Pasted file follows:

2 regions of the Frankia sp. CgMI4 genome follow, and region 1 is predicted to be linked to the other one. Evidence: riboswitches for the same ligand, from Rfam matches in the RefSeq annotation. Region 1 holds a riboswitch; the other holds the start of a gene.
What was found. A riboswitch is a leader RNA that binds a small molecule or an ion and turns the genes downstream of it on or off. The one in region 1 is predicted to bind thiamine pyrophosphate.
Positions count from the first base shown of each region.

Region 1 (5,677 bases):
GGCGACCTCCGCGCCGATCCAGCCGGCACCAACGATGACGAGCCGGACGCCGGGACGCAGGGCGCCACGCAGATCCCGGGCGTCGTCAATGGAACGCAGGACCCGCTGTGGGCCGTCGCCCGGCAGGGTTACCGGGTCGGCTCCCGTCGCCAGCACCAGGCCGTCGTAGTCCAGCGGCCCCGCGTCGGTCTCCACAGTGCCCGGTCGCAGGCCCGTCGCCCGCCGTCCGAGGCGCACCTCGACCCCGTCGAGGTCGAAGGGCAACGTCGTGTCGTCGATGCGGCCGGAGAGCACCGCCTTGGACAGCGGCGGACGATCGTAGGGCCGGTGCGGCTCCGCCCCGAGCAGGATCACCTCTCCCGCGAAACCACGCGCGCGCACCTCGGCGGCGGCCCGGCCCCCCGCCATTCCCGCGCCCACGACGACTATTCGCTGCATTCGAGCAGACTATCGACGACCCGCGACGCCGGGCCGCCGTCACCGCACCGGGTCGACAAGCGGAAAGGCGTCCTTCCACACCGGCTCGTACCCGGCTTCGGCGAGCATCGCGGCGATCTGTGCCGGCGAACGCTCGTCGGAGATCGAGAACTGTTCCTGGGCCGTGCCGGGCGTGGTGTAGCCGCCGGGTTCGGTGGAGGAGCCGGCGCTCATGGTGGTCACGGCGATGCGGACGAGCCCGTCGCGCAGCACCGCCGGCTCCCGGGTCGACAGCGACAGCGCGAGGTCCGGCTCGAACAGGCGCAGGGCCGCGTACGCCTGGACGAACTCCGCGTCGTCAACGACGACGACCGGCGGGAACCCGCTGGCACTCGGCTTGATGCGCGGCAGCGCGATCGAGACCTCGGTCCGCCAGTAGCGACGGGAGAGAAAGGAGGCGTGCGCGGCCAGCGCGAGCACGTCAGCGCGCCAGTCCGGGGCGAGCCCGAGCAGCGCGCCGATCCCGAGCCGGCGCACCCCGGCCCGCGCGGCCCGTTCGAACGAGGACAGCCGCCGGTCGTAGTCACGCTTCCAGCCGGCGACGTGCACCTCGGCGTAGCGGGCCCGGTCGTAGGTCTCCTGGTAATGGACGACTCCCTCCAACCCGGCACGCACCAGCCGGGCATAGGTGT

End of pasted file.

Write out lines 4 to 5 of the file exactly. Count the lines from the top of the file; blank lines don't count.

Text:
Region 1 (5,677 bases):
GGCGACCTCCGCGCCGATCCAGCCGGCACCAACGATGACGAGCCGGACGCCGGGACGCAGGGCGCCACGCAGATCCCGGGCGTCGTCAATGGAACGCAGGACCCGCTGTGGGCCGTCGCCCGGCAGGGTTACCGGGTCGGCTCCCGTCGCCAGCACCAGGCCGTCGTAGTCCAGCGGCCCCGCGTCGGTCTCCACAGTGCCCGGTCGCAGGCCCGTCGCCCGCCGTCCGAGGCGCACCTCGACCCCGTCGAGGTCGAAGGGCAACGTCGTGTCGTCGATGCGGCCGGAGAGCACCGCCTTGGACAGCGGCGGACGATCGTAGGGCCGGTGCGGCTCCGCCCCGAGCAGGATCACCTCTCCCGCGAAACCACGCGCGCGCACCTCGGCGGCGGCCCGGCCCCCCGCCATTCCCGCGCCCACGACGACTATTCGCTGCATTCGAGCAGACTATCGACGACCCGCGACGCCGGGCCGCCGTCACCGCACCGGGTCGACAAGCGGAAAGGCGTCCTTCCACACCGGCTCGTACCCGGCTTCGGCGAGCATCGCGGCGATCTGTGCCGGCGAACGCTCGTCGGAGATCGAGAACTGTTCCTGGGCCGTGCCGGGCGTGGTGTAGCCGCCGGGTTCGGTGGAGGAGCCGGCGCTCATGGTGGTCACGGCGATGCGGACGAGCCCGTCGCGCAGCACCGCCGGCTCCCGGGTCGACAGCGACAGCGCGAGGTCCGGCTCGAACAGGCGCAGGGCCGCGTACGCCTGGACGAACTCCGCGTCGTCAACGACGACGACCGGCGGGAACCCGCTGGCACTCGGCTTGATGCGCGGCAGCGCGATCGAGACCTCGGTCCGCCAGTAGCGACGGGAGAGAAAGGAGGCGTGCGCGGCCAGCGCGAGCACGTCAGCGCGCCAGTCCGGGGCGAGCCCGAGCAGCGCGCCGATCCCGAGCCGGCGCACCCCGGCCCGCGCGGCCCGTTCGAACGAGGACAGCCGCCGGTCGTAGTCACGCTTCCAGCCGGCGACGTGCACCTCGGCGTAGCGGGCCCGGTCGTAGGTCTCCTGGTAATGGACGACTCCCTCCAACCCGGCACGCACCAGCCGGGCATAGGTGT